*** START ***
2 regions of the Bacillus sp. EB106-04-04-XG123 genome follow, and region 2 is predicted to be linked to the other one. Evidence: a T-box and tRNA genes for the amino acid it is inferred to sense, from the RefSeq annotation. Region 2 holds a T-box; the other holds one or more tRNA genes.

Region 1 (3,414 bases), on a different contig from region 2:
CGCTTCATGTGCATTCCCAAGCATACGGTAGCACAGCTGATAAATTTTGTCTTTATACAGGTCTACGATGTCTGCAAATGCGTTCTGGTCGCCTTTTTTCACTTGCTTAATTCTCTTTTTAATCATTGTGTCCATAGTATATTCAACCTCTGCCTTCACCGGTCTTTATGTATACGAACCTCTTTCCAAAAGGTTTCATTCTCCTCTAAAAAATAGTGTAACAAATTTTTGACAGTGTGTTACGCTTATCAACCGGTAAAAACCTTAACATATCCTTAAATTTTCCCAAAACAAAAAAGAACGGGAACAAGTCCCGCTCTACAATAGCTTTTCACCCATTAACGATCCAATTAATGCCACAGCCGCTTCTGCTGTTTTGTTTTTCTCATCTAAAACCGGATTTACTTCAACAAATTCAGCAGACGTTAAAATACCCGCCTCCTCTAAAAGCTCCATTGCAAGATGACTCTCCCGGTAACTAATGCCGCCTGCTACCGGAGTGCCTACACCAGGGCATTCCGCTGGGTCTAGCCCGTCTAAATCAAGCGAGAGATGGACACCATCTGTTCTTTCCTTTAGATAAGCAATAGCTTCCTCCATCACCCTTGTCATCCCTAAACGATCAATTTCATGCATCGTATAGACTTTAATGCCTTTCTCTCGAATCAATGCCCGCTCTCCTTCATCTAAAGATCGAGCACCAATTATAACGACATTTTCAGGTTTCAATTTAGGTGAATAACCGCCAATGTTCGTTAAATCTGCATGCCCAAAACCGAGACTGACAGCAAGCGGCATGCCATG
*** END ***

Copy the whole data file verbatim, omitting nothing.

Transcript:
2 regions of the Bacillus sp. EB106-04-04-XG123 genome follow, and region 2 is predicted to be linked to the other one. Evidence: a T-box and tRNA genes for the amino acid it is inferred to sense, from the RefSeq annotation. Region 2 holds a T-box; the other holds one or more tRNA genes.

Region 1 (3,414 bases), on a different contig from region 2:
CGCTTCATGTGCATTCCCAAGCATACGGTAGCACAGCTGATAAATTTTGTCTTTATACAGGTCTACGATGTCTGCAAATGCGTTCTGGTCGCCTTTTTTCACTTGCTTAATTCTCTTTTTAATCATTGTGTCCATAGTATATTCAACCTCTGCCTTCACCGGTCTTTATGTATACGAACCTCTTTCCAAAAGGTTTCATTCTCCTCTAAAAAATAGTGTAACAAATTTTTGACAGTGTGTTACGCTTATCAACCGGTAAAAACCTTAACATATCCTTAAATTTTCCCAAAACAAAAAAGAACGGGAACAAGTCCCGCTCTACAATAGCTTTTCACCCATTAACGATCCAATTAATGCCACAGCCGCTTCTGCTGTTTTGTTTTTCTCATCTAAAACCGGATTTACTTCAACAAATTCAGCAGACGTTAAAATACCCGCCTCCTCTAAAAGCTCCATTGCAAGATGACTCTCCCGGTAACTAATGCCGCCTGCTACCGGAGTGCCTACACCAGGGCATTCCGCTGGGTCTAGCCCGTCTAAATCAAGCGAGAGATGGACACCATCTGTTCTTTCCTTTAGATAAGCAATAGCTTCCTCCATCACCCTTGTCATCCCTAAACGATCAATTTCATGCATCGTATAGACTTTAATGCCTTTCTCTCGAATCAATGCCCGCTCTCCTTCATCTAAAGATCGAGCACCAATTATAACGACATTTTCAGGTTTCAATTTAGGTGAATAACCGCCAATGTTCGTTAAATCTGCATGCCCAAAACCGAGACTGACAGCAAGCGGCATGCCATG